December 2002
Volume 43, Issue 13
ARVO Annual Meeting Abstract  |   December 2002
Effect of Scotoma Size on Disparity Vergence Eye Movements
Author Affiliations & Notes
  • CA Westall
    Dept of Ophthalmology The Hospital for Sick Children Toronto ON Canada
  • M Eizenman
    Institute of Biomedical Engineering University of Toronto Toronto ON Canada
  • H Lee
    Institute of Biomedical Engineering University of Toronto Toronto ON Canada
  • Footnotes
    Commercial Relationships   C.A. Westall, None; M. Eizenman, None; H. Lee, None. Grant Identification: MRC grant MT-6924
Investigative Ophthalmology & Visual Science December 2002, Vol.43, 2876. doi:
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      CA Westall, M Eizenman, H Lee; Effect of Scotoma Size on Disparity Vergence Eye Movements . Invest. Ophthalmol. Vis. Sci. 2002;43(13):2876.

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      © ARVO (1962-2015); The Authors (2016-present)

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Abstract: : Purpose:To study the effects of suppression scotomata on eye movement responses to disparity vergence stimuli. In response to disparity vergence stimuli, subjects with normal binocular vision show smooth symmetric vergence eye movements. In contrast, a study with 10 children with infantile esotropia showed a variety of responses including unequal saccades and asymmetric smooth eye-movements. Since children with infantile esotropia have suppression scotomata of varying sizes, we studied the effect of artificial scotomata on eye movement responses to disparity vergence stimuli, in subjects with normal binocular vision. Methods: Subjects were three young adults with normal binocular vision. Visual stimuli were presented with a stereoscopic display system comprising a 21" computer monitor and liquid crystal (LC) shutter glasses (StereoEyes, StereoGraphics Corp. San Rafael, California, USA). The LC glasses were integrated into a binocular head-mounted eye-tracking system (Vision 2000, EL-Mar Inc, Toronto, Canada). Subjects sat 50 cm from the display viewing a 45 * 35 degree cross that alternated between 0 disparity and crossed disparity of 1.5 degrees. The image to the right eye had a central scotoma varying in size from 0-15 degrees. Horizontal and vertical eye-movements were recorded. Vergence and saccadic eye-movements were detected and analysed within a time window of 600 msec following a change to a crossed disparity stimulus. Results: Crossed disparity visual stimuli with small scotomata (< one degree) elicited smooth, symmetrical vergence eye-movements with a mean amplitude of 1.32 degrees and no saccadic components. For progressively larger scotomata (1-10 degrees) the incidence of pure vergence eye-movements decreased, while the incidence of responses with combined saccadic and vergence eye-movements increased. Eye movement responses to disparity stimuli with large scotomata (15 degrees) were predominantly saccadic (70% of responses). Mean vergence amplitude decreased with larger scotomata. For 5,10,15 degree scotomata mean vergence amplitudes were 0.84, 0.60 and 0.25 degrees, respectively. Conclusion: Eye movement responses to vergence disparity stimuli with artificial scotomata had similar characteristics to those observed in children with infantile esotropia.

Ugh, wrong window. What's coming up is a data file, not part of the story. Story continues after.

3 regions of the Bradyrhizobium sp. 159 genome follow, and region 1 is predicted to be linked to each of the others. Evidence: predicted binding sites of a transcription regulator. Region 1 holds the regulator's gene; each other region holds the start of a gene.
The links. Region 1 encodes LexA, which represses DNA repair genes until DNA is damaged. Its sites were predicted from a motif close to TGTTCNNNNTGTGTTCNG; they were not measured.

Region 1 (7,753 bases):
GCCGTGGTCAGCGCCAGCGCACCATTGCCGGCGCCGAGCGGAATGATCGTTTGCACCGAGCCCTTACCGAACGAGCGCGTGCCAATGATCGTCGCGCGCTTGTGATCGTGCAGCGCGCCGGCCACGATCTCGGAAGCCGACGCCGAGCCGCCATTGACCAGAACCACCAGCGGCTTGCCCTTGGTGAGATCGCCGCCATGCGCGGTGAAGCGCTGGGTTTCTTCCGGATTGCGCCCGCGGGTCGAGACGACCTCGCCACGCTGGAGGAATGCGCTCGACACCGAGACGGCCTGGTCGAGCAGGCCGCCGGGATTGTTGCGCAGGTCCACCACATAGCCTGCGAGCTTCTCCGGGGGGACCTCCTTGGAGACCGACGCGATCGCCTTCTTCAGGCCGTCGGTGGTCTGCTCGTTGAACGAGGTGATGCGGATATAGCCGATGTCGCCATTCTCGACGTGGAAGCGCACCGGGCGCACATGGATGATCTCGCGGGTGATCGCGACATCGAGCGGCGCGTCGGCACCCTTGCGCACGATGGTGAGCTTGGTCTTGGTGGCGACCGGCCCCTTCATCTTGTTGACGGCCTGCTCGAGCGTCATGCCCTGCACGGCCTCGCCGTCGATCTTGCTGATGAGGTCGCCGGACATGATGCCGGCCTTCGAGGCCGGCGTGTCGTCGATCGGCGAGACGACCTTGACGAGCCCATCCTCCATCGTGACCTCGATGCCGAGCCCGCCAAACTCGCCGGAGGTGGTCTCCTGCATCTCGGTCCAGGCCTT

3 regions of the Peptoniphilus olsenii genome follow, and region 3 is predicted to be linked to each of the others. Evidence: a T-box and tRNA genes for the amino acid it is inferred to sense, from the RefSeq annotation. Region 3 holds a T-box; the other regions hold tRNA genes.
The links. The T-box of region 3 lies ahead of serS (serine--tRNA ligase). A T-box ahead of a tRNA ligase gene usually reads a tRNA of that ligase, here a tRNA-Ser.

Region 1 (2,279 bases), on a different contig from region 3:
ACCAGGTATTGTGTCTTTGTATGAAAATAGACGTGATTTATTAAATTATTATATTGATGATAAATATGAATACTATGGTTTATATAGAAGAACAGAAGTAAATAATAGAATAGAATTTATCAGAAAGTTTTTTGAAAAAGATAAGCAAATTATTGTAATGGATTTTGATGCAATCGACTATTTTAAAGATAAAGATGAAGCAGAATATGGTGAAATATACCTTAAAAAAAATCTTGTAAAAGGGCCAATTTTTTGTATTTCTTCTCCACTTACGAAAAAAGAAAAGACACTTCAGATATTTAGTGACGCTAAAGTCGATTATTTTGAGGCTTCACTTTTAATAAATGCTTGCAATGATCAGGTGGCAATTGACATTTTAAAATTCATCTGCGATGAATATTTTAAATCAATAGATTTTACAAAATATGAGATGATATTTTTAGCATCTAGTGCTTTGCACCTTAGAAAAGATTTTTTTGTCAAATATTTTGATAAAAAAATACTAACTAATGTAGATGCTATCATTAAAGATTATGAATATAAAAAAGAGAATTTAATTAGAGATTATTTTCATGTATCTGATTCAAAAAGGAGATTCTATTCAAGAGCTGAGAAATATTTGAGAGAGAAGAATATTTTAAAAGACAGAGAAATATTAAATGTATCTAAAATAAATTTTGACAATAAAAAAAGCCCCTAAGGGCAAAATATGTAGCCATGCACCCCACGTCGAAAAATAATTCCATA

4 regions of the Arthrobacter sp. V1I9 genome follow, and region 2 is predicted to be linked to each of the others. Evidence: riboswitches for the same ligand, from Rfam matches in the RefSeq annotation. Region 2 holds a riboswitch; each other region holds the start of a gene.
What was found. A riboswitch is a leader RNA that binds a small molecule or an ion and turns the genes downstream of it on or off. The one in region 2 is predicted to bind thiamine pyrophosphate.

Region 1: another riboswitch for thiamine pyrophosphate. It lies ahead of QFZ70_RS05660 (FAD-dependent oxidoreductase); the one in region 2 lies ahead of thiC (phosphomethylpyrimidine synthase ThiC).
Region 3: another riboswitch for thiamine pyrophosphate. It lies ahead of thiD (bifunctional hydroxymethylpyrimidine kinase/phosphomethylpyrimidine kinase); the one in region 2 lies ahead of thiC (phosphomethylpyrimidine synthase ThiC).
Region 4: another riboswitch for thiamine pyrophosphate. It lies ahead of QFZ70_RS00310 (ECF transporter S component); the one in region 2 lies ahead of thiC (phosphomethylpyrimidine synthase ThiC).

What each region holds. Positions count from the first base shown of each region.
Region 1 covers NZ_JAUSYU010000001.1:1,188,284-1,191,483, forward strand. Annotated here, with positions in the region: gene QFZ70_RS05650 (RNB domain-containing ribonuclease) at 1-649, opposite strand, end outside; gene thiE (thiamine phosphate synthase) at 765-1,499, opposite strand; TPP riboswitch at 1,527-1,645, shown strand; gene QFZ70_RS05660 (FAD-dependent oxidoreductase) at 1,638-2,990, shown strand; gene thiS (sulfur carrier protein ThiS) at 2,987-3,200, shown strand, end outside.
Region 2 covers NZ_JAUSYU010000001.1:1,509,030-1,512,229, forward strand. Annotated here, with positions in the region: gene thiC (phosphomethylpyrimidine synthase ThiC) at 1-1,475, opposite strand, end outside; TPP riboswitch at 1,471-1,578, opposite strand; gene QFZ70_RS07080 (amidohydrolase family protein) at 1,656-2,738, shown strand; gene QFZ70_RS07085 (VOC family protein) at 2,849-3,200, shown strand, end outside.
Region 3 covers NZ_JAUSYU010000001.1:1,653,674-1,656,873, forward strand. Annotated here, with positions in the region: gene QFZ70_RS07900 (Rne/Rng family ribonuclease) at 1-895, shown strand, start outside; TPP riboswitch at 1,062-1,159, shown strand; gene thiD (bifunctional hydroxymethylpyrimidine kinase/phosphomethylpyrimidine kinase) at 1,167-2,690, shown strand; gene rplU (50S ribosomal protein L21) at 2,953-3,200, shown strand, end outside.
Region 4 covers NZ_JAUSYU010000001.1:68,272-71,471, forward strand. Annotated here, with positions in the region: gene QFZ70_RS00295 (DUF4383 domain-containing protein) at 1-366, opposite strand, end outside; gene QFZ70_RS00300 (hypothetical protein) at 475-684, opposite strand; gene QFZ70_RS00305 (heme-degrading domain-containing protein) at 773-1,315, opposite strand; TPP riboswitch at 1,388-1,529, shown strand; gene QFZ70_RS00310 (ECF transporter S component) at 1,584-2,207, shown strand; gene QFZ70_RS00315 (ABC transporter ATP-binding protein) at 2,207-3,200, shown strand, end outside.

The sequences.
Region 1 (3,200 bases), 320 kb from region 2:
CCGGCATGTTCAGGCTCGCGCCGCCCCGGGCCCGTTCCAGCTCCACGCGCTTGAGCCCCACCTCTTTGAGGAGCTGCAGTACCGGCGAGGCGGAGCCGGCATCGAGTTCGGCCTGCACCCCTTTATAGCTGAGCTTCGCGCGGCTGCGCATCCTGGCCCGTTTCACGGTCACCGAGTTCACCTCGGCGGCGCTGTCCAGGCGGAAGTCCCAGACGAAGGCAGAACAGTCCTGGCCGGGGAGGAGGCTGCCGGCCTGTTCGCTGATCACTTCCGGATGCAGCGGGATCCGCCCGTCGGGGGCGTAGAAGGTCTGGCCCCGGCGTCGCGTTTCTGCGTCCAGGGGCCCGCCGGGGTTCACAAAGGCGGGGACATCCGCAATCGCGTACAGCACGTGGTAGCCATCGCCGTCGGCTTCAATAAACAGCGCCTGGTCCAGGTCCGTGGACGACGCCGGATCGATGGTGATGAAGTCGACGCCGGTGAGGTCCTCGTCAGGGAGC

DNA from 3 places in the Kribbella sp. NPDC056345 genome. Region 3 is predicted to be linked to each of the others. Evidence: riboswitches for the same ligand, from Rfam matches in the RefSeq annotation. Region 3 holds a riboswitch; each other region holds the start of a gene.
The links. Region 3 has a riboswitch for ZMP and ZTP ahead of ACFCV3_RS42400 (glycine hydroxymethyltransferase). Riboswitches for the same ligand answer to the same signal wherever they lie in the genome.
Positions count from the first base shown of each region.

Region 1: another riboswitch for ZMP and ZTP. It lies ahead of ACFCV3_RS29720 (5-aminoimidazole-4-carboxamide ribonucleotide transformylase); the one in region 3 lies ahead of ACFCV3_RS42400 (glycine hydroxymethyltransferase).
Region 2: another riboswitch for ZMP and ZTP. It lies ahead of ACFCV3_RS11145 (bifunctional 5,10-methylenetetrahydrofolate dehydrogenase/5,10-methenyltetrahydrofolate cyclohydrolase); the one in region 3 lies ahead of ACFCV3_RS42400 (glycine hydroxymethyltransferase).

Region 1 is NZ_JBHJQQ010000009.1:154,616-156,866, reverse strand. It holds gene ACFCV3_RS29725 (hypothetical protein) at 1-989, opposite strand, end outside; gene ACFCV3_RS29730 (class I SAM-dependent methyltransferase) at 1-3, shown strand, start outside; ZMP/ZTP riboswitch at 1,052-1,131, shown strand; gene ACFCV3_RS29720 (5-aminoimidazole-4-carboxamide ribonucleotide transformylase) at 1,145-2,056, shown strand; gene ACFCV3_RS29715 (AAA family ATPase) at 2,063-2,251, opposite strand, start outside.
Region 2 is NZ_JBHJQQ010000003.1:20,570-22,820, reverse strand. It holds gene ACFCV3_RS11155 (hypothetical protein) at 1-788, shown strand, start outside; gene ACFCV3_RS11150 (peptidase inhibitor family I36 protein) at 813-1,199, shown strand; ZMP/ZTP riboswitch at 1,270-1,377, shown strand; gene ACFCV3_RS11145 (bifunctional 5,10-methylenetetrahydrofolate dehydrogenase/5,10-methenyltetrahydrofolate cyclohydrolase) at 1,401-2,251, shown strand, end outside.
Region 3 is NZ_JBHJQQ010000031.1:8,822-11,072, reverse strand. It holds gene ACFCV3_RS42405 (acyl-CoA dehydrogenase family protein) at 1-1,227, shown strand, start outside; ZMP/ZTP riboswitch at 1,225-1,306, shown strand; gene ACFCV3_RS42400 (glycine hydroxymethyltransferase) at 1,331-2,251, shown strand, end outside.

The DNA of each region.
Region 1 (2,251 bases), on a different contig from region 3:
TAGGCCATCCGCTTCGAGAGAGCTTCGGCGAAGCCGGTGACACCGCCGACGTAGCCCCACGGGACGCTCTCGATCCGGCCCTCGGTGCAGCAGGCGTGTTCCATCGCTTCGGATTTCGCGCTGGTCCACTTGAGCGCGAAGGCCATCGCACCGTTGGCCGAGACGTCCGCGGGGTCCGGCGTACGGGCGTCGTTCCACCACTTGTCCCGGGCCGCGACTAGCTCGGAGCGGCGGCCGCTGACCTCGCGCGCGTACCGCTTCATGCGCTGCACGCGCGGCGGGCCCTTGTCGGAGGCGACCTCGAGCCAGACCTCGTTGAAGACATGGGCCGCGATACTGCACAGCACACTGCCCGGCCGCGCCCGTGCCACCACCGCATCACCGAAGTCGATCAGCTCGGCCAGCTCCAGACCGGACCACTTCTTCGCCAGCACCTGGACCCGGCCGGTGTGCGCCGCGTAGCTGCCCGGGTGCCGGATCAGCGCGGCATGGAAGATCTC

Keywords: 617 vergence • 495 ocular motor control • 329 binocular vision/stereopsis 

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